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Mental Health & Wellbeing

Mental Health and wellbeing is one of the biggest growth areas of concern in schools and, of course, this has been exacerbated by the pandemic and the multiple lockdowns that we have now had to face. This is an area that we address in school through PSHE lessons and assemblies but also through a well-trained and well-informed pastoral team. At its most basic level, our advice to pupils often centres around consideration of the following key components:

  • Sleep

  • Nutrition

  • Exercise

  • Socialising

  • Contributing

The lockdown has had, and is likely to continue to have, a detrimental impact on some or all of these areas for many people and so it is very important for pupils (and indeed all of us) to learn ways of managing and coping and hopefully even thriving. Resilience is frequently referred to in schools, although it is hard to define exactly. We tend to regard it as the ability to respond positively to change; and it can be developed. The internet is awash with mental health and wellbeing sites and advice, so the following list is by no means exhaustive. However, it is a good place to start looking for support and beginning to have healthy conversations about wellbeing at home.

The main avenue of support outside of school that we are signposting towards is Kooth. It has links to urgent support as well as general advice on mental wellbeing issues.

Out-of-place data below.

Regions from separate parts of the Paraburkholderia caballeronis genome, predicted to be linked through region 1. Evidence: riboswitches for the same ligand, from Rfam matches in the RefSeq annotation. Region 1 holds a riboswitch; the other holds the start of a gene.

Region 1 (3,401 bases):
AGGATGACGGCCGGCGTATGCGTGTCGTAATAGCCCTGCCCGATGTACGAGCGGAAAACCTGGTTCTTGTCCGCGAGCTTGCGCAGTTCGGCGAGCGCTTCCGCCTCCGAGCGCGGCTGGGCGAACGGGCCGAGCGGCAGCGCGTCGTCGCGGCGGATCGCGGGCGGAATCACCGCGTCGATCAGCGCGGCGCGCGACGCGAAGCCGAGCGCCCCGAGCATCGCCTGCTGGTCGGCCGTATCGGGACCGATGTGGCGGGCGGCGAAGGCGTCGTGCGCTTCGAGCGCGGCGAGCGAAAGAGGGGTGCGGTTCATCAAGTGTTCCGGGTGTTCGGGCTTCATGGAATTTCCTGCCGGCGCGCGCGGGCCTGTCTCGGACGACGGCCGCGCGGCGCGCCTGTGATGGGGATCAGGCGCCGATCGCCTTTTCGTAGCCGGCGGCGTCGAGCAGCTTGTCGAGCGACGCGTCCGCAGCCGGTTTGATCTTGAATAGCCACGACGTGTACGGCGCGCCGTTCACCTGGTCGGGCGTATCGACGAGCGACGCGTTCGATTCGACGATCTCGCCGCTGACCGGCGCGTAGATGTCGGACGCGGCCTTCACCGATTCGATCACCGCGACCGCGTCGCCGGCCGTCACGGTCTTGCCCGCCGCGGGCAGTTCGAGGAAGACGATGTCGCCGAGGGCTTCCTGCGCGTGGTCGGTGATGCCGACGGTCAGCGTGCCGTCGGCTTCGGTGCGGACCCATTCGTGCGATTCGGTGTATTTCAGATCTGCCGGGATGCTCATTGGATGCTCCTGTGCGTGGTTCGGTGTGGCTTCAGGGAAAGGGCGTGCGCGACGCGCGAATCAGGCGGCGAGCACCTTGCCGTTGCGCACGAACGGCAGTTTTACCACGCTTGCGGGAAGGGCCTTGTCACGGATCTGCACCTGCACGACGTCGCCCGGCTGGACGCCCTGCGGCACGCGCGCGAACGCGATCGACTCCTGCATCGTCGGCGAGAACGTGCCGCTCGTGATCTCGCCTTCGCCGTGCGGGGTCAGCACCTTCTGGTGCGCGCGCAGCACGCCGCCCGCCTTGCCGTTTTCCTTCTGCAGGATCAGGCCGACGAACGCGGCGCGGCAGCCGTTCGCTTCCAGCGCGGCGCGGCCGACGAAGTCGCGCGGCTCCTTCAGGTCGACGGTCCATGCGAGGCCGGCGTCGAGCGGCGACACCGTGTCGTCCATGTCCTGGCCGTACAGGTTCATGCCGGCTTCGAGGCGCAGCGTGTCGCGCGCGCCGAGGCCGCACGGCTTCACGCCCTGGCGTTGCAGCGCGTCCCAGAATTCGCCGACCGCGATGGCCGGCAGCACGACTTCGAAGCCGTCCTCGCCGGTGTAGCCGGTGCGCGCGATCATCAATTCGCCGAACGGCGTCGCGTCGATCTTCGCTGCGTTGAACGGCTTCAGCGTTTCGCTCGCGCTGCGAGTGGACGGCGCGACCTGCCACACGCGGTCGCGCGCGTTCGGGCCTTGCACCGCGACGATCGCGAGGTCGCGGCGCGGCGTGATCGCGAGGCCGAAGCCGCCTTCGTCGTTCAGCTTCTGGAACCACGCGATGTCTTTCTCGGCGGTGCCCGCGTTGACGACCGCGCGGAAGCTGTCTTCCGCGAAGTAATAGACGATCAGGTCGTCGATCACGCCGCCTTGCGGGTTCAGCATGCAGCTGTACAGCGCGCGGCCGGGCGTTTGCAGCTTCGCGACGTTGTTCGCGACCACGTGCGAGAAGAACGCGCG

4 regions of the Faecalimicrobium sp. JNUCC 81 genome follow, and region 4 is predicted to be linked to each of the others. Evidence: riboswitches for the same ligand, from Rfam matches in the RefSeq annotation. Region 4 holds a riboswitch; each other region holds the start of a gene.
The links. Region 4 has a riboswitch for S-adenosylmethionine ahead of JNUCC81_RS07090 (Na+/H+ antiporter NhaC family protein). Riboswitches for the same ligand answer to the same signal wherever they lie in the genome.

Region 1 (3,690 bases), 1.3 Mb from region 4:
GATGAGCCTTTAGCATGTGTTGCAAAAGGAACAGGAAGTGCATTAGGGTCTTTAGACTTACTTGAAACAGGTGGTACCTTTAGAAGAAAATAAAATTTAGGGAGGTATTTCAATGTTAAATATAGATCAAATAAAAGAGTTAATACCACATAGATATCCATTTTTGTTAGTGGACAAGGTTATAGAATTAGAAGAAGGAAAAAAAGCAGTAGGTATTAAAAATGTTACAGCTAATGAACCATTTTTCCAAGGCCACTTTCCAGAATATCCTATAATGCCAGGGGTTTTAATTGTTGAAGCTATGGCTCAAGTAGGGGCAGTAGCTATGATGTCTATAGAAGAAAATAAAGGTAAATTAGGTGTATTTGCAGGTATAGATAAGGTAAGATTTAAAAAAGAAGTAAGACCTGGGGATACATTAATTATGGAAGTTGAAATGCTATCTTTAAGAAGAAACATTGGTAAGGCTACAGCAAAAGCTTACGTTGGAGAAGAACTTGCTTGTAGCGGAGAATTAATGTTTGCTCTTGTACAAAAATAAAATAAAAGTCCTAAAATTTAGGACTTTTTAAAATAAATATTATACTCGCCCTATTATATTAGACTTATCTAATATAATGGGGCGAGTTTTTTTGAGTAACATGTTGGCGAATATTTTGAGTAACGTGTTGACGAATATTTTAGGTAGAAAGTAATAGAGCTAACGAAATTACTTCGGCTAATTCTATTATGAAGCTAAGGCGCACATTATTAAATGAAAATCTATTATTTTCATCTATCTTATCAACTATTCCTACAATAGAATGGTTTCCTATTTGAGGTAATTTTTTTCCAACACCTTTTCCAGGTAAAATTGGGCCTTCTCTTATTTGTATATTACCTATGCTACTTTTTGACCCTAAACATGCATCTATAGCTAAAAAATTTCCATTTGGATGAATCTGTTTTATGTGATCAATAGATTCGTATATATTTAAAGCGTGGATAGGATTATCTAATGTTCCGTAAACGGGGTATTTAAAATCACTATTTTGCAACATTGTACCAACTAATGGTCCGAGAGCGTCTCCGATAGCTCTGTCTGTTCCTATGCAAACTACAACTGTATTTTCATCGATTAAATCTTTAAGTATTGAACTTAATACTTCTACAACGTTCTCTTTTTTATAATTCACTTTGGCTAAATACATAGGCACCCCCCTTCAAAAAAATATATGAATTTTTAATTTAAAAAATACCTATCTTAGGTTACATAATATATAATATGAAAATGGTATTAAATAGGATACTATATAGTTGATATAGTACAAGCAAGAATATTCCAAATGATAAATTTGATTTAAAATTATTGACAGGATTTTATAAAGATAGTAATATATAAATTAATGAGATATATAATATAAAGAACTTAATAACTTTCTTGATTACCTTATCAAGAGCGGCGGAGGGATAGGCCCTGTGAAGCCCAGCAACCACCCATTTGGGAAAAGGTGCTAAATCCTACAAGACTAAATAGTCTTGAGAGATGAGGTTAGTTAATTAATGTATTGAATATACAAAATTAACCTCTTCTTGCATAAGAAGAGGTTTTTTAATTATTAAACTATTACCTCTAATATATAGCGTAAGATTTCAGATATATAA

Many parents referred to sons lacking in motivation and struggling with the lack of social contact when Mr Caves sent out a survey during the first lockdown. One of our responses to this was to employ the services of Inner Drive who specialise in these issues and more. They delivered sessions to Year 11 in school on mindset and studying and they have numerous helpful resources available on their website. We would advocate having a look at the following:

The thing that we really like about the Inner Drive resources is that they are backed up in research and well evidenced. Each of the above resources offers further links to the research and other areas of interest.


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Other sites and resources that we would recommend are as follows:

  • MindEd for Families - an e-learning platform funded by the Department of Health to support parents and carers when they are concerned about a young person's mental health.

  • Young Minds - this link to the parents' section has a lot of advice on supporting your child through the coronavirus pandemic.

  • Charlie Waller Memorial Trust (CWMT) - This organisation was set up to help equip young people to look after their mental well being and spot signs of depression. The resource on self-harm is particularly good.

  • Time to Change - this link is to a useful list of different types of mental health conditions and how to access support for each of them.